Caroline Lucas’ Maiden Speech To Parliament

Mr Speaker,

I am most grateful to you for calling me during today’s debate.

The environment is a subject dear to my heart, as I’m sure you know, and I’ll return to it in a moment.

I think anyone would find their first speech in this chamber daunting, given its history and traditions, and the many momentous events it has witnessed.

But I have an additional responsibility, which is to speak not only as the new Member of Parliament for Brighton Pavilion, but also as the first representative of the Green Party to be elected to Westminster.

You have to go back several decades, to the election of the first Nationalist MPs in Scotland and Wales, to find the last maiden speech from a new national political party.

And perhaps a better comparison would be those first Socialist and Independent Labour MPs, over a century ago, whose arrival was seen as a sign of coming revolution.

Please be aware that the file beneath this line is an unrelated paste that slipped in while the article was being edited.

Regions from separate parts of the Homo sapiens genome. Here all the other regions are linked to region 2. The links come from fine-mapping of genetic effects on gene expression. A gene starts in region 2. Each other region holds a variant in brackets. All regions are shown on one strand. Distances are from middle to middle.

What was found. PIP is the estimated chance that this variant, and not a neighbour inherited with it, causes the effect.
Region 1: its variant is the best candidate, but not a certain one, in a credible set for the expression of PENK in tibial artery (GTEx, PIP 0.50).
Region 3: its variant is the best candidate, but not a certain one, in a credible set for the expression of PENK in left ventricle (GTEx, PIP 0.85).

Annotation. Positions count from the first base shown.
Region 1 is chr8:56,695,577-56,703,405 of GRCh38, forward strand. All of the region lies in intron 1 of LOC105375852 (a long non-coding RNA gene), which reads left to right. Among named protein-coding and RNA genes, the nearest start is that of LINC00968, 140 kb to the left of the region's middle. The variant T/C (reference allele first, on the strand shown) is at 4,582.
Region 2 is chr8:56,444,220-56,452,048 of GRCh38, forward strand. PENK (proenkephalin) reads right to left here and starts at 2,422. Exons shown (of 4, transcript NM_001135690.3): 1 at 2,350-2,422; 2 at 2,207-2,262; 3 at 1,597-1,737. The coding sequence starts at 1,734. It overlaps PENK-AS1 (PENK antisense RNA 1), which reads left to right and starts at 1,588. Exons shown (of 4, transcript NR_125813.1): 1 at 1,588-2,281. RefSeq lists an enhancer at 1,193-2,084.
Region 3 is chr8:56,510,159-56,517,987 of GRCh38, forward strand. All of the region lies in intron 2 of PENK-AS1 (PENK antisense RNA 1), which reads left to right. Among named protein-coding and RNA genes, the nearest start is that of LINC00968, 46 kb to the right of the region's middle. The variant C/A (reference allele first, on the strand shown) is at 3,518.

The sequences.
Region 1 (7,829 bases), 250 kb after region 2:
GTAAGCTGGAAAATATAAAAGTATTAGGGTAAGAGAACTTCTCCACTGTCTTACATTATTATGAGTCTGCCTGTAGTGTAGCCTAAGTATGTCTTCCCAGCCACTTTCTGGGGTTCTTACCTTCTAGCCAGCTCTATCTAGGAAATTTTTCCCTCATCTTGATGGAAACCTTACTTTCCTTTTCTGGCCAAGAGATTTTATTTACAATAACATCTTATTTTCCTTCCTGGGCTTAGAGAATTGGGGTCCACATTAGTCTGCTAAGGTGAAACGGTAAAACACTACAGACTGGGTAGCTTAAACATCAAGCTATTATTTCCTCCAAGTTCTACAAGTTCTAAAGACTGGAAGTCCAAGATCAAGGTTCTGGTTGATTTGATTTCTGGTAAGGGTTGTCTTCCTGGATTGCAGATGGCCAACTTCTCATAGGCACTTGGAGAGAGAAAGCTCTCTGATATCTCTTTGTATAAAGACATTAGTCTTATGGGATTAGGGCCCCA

When Keir Hardie made his maiden speech to this House, after winning the seat of West Ham South in 1892, there was an outcry.

Because instead of frock coat and top hat, he wore a tweed suit and deerstalker.  It’s hard to decide which of these choices would seem more inappropriate today.

But what Keir Hardie stood for now seems much more mainstream.

Progressive taxation, votes for women, free schooling, pensions and abolition of the House of Lords.

Though the last of these is an urgent task still before us, the rest are now seen as essential to our society.

What was once radical, even revolutionary, becomes understood, accepted and even cherished.

In speaking today, I am helped by an admirable tradition – that in your first speech to this House, you should refer to your constituency and to your predecessor.

David Lepper, who stood down at this election after thirteen years service as Member for Brighton Pavilion, was an enormously hard-working and highly-respected Member whose qualities transcend any differences of Party.  I am delighted to have this chance to thank him for his work on behalf of the people of Brighton.

It is also a great pleasure to speak about Brighton itself. It is, I am sure, well-known to many Members, if only from Party conferences.

My own Party has not yet grown to a size to justify the use of the Brighton Centre, although I hope that will change before long.